The John L. Haar Library and the Office of the Provost established this program to celebrate faculty achievement and to mark career progress. Eligible faculty members are invited to select a book or any work suitable for the library collection that holds professional or personal meaning for them. Selections are added to the library catalogue and will have a commemorative book plate attached, in recognition of these significant professional and personal milestones.

Selected Works

2020

Colleen Maykut, Professor
Nursing Science, Faculty of Nursing

An Educator's Guide to Humanizing Nursing Education: Grounded in Caring Science by Cara, C., Hills, M., & Watson, J. (Editors)

This work was selected as a foundational textbook for ongoing professional development for nursing faculty. This work is directly related to my own field of academic expertise - Nursing Education grounded in the Science of Caring. Our intention in the chapter entitled, "Habitus: An Ontological Space Fostering Humanistic Nursing Education" was to provide direction for nurturing and sustaining professional relationships between educator and student. Higher education provides a milieu for acquisition of knowledge to foster growth as an individual to become a just global citizen. Nursing education must be situated in a humanistic approach to ensure learning experiences are meaningful and inclusive where many voices are honoured. Engaging in professional development as a nursing faculty member will sustain a humanistic learning environment “habitus” which is beneficial for both learners, student and educator.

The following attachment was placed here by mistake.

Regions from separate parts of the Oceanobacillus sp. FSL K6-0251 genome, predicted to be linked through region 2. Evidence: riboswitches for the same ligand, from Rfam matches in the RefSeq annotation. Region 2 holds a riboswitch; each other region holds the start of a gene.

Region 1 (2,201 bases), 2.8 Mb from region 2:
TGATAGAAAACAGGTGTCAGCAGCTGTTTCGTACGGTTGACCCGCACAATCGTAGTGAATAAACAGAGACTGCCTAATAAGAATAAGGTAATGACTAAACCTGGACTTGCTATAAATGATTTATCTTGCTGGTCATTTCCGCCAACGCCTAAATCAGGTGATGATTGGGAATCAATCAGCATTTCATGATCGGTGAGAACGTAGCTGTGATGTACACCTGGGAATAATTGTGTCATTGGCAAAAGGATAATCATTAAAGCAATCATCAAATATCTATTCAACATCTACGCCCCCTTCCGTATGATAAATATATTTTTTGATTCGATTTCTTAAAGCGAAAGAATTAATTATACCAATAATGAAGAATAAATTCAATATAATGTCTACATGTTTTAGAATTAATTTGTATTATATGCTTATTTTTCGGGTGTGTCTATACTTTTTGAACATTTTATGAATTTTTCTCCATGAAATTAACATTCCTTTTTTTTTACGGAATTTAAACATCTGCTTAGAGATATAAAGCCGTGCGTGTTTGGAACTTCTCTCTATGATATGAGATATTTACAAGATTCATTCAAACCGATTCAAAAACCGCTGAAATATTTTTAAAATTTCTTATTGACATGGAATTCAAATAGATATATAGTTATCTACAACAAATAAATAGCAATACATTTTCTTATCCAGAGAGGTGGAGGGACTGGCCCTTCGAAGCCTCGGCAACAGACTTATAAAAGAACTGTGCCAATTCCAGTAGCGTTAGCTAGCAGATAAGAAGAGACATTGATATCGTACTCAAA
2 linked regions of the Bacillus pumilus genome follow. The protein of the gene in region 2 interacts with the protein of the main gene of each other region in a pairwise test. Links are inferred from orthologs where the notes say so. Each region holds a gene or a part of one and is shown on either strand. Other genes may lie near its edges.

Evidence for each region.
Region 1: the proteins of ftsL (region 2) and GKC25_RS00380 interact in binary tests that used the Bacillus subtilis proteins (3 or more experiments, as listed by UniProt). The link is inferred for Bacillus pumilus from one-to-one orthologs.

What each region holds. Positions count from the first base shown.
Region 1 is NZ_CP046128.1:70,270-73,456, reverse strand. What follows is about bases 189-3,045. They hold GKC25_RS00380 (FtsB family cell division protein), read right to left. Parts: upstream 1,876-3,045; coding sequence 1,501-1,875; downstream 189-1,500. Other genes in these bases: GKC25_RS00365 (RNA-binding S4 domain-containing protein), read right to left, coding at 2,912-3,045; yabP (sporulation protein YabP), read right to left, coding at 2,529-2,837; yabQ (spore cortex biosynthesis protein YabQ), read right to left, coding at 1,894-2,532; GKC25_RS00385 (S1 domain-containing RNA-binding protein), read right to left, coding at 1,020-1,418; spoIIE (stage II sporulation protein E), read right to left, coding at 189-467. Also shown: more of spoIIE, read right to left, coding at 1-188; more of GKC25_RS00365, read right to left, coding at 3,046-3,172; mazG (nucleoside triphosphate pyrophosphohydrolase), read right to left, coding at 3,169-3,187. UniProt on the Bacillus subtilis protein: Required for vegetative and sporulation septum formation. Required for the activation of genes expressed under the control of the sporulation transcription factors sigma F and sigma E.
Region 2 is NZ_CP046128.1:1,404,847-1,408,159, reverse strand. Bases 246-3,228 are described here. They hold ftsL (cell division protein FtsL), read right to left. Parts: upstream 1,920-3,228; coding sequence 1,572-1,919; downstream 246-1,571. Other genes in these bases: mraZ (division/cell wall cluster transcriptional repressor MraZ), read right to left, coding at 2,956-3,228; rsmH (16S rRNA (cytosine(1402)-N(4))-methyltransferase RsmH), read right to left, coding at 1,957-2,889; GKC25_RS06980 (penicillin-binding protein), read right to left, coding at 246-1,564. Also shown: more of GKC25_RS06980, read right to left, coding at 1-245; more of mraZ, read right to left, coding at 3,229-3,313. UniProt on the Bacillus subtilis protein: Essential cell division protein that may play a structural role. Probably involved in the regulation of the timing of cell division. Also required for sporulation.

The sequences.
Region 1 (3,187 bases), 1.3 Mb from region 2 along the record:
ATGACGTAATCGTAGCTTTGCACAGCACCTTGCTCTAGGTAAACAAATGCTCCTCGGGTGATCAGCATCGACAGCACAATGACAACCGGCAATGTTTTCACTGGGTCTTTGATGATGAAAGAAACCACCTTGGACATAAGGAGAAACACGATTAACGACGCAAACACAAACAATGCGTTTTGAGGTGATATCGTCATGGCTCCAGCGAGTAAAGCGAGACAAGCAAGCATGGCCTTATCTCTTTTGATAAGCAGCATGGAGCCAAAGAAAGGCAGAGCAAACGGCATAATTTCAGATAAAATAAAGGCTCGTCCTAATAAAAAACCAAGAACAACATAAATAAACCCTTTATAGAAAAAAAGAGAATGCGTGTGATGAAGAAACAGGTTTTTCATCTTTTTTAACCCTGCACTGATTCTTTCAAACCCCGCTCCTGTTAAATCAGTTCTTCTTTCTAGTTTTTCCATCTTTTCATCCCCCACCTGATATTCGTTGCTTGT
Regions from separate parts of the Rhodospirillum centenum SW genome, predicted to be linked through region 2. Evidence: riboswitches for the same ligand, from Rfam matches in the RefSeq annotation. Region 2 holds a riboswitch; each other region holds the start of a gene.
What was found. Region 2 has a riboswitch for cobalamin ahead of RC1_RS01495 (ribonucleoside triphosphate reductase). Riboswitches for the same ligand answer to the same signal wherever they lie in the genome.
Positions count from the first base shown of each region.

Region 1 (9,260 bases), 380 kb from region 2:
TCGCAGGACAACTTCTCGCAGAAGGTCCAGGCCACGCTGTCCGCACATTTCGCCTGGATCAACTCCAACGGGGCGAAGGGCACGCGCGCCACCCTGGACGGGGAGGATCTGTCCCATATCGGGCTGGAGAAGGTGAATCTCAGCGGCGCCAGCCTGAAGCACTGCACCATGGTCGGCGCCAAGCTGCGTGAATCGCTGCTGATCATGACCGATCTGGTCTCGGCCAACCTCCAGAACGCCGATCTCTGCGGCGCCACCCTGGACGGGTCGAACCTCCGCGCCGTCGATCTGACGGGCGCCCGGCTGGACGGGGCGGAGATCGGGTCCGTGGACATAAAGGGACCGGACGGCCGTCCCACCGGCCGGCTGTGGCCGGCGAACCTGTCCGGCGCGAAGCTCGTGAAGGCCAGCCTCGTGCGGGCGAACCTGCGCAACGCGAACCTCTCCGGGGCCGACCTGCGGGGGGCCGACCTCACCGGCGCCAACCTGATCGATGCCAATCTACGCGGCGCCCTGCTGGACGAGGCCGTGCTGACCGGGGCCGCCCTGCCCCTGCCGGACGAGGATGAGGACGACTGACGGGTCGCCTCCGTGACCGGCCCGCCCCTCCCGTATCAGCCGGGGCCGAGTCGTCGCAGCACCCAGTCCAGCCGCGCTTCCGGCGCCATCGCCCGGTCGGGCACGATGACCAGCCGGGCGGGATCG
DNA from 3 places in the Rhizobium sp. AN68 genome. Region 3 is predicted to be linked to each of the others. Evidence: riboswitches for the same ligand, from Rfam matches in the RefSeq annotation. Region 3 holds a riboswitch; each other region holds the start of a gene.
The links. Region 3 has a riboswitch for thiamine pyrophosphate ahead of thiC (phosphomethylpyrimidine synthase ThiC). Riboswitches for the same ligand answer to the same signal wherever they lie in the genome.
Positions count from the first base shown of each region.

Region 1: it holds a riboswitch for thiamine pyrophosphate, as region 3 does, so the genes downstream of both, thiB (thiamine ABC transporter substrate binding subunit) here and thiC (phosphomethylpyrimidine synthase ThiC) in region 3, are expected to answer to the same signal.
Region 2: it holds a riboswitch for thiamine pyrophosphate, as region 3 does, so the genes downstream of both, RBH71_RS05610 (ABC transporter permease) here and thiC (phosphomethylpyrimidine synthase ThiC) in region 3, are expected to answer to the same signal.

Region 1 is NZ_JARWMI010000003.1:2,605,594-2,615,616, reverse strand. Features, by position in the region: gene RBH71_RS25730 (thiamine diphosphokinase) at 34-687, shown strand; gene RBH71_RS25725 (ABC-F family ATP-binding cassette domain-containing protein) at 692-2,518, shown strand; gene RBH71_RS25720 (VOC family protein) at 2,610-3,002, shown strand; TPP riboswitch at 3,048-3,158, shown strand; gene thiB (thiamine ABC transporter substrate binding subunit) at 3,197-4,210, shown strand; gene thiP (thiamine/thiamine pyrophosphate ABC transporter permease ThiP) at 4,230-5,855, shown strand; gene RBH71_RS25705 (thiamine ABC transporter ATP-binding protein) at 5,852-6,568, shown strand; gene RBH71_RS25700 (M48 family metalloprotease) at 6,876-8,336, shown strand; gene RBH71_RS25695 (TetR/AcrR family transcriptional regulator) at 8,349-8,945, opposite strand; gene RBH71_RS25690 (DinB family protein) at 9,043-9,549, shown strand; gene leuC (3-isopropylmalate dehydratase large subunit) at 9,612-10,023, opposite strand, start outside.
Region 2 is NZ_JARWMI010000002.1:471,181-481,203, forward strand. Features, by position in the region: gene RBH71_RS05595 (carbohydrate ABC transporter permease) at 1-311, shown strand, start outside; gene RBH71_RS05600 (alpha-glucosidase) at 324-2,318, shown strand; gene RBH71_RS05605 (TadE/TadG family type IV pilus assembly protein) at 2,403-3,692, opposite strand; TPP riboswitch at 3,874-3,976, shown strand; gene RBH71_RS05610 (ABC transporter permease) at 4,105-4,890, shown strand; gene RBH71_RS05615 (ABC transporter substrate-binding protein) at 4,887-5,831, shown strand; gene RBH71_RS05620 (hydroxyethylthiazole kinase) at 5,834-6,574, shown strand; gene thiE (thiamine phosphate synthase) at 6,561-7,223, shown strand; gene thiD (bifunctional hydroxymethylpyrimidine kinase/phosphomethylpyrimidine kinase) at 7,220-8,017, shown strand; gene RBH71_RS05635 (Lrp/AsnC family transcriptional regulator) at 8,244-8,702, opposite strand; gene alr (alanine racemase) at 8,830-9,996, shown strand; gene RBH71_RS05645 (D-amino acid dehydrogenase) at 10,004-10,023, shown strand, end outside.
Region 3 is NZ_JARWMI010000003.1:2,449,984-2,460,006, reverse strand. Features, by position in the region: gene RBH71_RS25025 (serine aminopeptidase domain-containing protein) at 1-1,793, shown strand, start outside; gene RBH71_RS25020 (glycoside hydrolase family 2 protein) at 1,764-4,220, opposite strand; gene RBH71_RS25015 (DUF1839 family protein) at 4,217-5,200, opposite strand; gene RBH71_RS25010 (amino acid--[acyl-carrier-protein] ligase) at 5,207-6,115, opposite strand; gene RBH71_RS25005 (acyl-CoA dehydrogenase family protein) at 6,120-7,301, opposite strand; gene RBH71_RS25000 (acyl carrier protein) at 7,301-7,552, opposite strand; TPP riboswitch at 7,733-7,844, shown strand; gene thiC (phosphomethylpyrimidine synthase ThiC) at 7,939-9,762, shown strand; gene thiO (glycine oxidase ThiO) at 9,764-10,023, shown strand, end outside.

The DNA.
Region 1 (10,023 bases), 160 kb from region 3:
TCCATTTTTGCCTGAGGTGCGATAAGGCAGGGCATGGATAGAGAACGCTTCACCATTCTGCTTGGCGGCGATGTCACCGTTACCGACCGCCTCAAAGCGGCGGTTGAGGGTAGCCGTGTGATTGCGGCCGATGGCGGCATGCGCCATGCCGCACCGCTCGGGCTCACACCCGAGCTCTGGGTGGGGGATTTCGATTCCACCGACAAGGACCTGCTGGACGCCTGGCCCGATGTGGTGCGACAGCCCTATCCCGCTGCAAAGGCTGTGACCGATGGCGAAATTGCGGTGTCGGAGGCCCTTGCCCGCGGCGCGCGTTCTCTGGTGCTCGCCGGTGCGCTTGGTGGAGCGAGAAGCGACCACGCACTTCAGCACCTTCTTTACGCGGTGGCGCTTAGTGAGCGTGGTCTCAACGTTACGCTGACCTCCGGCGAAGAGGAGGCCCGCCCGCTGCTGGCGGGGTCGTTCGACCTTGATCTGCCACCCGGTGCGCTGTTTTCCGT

Year of Recognition: 2020

Vahid Rezania, Professor
Physical Sciences, Faculty of Arts and Science

The Old Man and the Sea by Ernest Hemingway

This book taught me to be resilient and have perseverance when you are following your dream. Nothing great in life comes easy: "But man is not made for defeat, he said. A man can be destroyed but not defeated.”

Year of Recognition: 2020

Amanda Nelund, Awarded Tenure
Sociology, Faculty of Arts and Science

Stolen life : the journey of a Cree woman. by Wiebe, Rudy and Johnson, Yvonne